According to some of the latest estimates, there are 2% more payrolled employees in July 2021 by comparison with July 2020, accounting for a rise of more than half-million employees; by comparison with February 2020, the number of payrolled employees decreased by 0.7%, accounting for 201k people. If you are looking for jobs in marketing then please see Stopgap
The total number of payrolled employees in July 2021 was higher in comparison with June 2021. The difference was 102,000 people.
The same estimates for July 2021 show a 6.4% increase of the median monthly pay compared with July 2020 and a 6.4% median pay increase compared with February 2020.
If we were to compare the payrolled employees number by age group in July 2021 vs. July 2020, we’d see an increase across all age groups; the 25 years old or less age group saw an increase of almost 250k people.
Gwynedd scored the highest annual growth in payrolled employees (6.1% rise), while Islington and Haringey sat at the bottom of the list, with a fall of almost 1%.
The biggest rise was recorded in the administrative and support services sector (212k employees rise). The wholesale and retail sector recorded the smallest performance, or lack thereof (with a 50,000 headcount fall).
Flash estimates suggest that three of the sectors that have been on a descending slope have continued to see monthly increases of their payrolled employees numbers. Between June and July 2021, wholesale and retail increased by 7,000, arts and entertainment by 13,000, and accommodation and food service industries by 32,000 employees.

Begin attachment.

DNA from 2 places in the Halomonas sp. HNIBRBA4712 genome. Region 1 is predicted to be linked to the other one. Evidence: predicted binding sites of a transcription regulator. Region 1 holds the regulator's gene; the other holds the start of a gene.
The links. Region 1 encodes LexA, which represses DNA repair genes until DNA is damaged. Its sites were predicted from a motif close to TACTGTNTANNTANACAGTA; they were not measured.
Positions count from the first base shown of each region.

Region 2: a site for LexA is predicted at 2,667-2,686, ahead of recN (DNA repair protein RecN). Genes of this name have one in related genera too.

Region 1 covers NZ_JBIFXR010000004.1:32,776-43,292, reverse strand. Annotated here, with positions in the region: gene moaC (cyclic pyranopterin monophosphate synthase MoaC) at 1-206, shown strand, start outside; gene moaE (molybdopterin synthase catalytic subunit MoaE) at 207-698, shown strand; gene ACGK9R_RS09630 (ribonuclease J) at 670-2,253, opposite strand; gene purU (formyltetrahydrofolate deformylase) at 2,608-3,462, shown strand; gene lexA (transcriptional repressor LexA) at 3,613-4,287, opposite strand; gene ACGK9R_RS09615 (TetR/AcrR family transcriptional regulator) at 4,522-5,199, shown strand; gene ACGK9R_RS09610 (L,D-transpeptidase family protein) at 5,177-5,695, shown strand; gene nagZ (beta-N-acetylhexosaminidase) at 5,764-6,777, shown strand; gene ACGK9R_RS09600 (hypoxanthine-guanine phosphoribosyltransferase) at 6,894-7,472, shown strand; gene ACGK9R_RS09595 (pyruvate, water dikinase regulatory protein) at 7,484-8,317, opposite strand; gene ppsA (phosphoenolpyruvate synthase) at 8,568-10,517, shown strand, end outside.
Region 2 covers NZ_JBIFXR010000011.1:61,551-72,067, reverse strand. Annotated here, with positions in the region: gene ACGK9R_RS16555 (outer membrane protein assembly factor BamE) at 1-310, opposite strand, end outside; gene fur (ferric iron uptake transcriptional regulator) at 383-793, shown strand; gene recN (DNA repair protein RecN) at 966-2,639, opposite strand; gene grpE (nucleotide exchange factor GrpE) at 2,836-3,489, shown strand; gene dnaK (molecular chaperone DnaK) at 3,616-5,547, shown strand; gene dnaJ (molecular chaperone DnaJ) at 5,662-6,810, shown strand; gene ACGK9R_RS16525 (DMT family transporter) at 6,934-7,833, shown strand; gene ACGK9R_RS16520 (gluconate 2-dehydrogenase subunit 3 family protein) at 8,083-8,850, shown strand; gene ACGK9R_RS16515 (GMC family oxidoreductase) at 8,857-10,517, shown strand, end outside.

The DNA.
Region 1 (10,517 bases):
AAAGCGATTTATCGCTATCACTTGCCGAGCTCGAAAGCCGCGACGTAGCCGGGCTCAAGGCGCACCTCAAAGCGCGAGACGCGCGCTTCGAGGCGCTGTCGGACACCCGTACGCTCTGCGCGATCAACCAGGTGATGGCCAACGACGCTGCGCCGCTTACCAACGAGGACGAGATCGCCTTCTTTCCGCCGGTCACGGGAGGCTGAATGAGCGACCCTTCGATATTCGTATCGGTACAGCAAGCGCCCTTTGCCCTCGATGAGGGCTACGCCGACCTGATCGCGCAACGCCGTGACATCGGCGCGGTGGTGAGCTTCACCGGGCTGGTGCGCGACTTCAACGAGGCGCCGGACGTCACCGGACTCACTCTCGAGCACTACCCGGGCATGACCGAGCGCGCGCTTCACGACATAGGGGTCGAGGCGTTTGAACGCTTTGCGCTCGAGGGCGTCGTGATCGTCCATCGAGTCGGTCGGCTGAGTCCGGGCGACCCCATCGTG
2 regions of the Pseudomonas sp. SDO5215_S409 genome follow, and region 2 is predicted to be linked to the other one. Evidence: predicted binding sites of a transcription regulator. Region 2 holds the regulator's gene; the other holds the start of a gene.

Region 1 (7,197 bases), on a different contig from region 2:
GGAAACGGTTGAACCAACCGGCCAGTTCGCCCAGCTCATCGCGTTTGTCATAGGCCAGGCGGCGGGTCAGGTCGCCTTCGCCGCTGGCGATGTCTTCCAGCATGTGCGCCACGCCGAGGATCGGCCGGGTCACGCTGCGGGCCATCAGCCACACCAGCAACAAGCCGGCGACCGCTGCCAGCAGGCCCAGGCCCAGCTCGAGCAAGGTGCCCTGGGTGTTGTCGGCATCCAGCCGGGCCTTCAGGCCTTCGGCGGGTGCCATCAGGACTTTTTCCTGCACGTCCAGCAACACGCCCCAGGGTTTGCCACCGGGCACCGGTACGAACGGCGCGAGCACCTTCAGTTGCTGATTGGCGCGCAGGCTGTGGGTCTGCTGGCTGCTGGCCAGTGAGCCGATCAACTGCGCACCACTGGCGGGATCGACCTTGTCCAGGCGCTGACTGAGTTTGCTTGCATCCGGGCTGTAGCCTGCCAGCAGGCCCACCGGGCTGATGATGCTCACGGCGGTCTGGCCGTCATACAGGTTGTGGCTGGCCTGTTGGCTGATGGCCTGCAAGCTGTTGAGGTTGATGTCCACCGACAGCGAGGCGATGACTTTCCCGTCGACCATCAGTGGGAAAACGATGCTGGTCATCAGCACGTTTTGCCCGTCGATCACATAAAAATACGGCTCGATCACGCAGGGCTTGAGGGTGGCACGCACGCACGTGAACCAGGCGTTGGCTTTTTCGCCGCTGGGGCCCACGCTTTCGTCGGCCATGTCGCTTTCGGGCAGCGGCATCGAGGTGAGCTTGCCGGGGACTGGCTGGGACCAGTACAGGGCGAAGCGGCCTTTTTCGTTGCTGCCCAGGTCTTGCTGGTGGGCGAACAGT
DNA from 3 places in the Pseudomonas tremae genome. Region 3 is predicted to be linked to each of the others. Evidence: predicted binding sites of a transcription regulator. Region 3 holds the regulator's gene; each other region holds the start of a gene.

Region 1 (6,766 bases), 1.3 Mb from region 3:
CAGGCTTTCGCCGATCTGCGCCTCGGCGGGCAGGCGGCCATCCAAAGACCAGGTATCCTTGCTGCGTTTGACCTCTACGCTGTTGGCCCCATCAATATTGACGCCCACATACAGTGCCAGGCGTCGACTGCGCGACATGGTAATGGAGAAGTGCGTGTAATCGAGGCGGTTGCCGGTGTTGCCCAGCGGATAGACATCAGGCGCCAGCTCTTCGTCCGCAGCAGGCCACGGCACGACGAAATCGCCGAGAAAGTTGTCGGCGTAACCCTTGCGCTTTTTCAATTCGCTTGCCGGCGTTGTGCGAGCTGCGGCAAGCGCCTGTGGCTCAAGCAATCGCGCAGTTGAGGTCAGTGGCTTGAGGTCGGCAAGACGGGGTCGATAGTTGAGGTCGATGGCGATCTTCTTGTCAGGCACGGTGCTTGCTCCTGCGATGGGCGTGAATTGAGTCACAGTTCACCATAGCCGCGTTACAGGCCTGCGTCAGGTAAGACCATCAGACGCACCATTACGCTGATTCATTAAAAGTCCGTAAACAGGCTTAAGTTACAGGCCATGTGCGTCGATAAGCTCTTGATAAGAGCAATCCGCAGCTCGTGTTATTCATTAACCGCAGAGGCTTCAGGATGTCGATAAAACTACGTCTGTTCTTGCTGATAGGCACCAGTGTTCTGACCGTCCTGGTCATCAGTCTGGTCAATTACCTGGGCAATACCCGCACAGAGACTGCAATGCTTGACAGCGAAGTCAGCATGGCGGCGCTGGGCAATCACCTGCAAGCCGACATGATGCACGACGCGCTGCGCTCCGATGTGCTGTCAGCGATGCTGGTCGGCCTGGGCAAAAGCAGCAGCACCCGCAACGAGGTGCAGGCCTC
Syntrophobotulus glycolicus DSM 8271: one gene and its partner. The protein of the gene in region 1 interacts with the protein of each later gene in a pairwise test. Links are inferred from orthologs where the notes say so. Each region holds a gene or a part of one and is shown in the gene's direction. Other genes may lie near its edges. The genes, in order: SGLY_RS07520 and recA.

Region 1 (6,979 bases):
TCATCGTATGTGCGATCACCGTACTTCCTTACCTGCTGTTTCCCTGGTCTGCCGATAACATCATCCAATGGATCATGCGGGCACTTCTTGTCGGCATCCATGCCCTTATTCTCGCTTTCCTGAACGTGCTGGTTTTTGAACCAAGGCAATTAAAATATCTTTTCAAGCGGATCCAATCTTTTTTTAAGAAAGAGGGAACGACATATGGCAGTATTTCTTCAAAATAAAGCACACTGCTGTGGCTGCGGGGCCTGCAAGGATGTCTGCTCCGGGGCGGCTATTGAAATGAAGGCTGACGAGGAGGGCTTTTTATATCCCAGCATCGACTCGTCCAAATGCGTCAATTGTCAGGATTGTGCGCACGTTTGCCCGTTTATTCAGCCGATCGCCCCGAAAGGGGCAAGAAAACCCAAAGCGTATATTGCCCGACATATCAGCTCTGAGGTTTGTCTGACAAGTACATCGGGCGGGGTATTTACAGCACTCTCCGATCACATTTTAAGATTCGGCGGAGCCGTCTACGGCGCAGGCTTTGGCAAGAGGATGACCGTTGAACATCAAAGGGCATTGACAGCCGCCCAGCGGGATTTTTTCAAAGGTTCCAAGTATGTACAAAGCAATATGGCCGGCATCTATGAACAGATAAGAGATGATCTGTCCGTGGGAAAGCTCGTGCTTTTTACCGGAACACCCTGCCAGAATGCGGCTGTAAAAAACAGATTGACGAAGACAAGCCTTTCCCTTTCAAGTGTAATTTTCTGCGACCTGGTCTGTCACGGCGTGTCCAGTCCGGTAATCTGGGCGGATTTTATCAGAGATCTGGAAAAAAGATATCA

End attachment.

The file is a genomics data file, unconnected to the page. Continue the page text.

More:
The arts and entertainment sector was the winner in terms of annual growth in median pay in July 2021, with a 15.9% increase, while the households sector was the loser, with a decrease of 0.6%.
Since annual growth rates for July 2021 are subject to the comparison with July 2020, the influence of the COVID-19 pandemic is no longer part of this annual growth rate. This lower baseline is the new benchmark for the estimation of annual growth rates.
More Details About These Estimates And The Data Behind Them
Early estimates for July 2021 are only meant to serve rough guidelines in the assessment of the number of employees and the median pay. These estimates are based on roughly 85% of the data is available. This is why they may be subject to further revisions, once 98% or even 99% of data will become available. This method was introduced in April 2020, to assess the influence of the coronavirus pandemic on the UK labour market. It’s worth mentioning here that both employees and median pay figures at the UK level are subject to a revisions triangle.
These estimates include only people receiving their pay through the PAYE (Pay As You Earn) system. Their pay is automatically reported through the RTI system. This means the estimates include also employees who have been part of the Coronavirus Job Retention Scheme (CJRS) programme. Their payments are still reported through this system, is therefore included in all pay statistics for these specific periods.
This release is based on employees with at least one job paid through PAYE. Monthly estimates are the reflection of the average of these employees for each day. This new methodology has been introduced in December 2019, to align national labour market statistics with international guidelines. Before December 2019, estimates were using a different methodology that took into consideration the total number of paid employees within a specific period of time.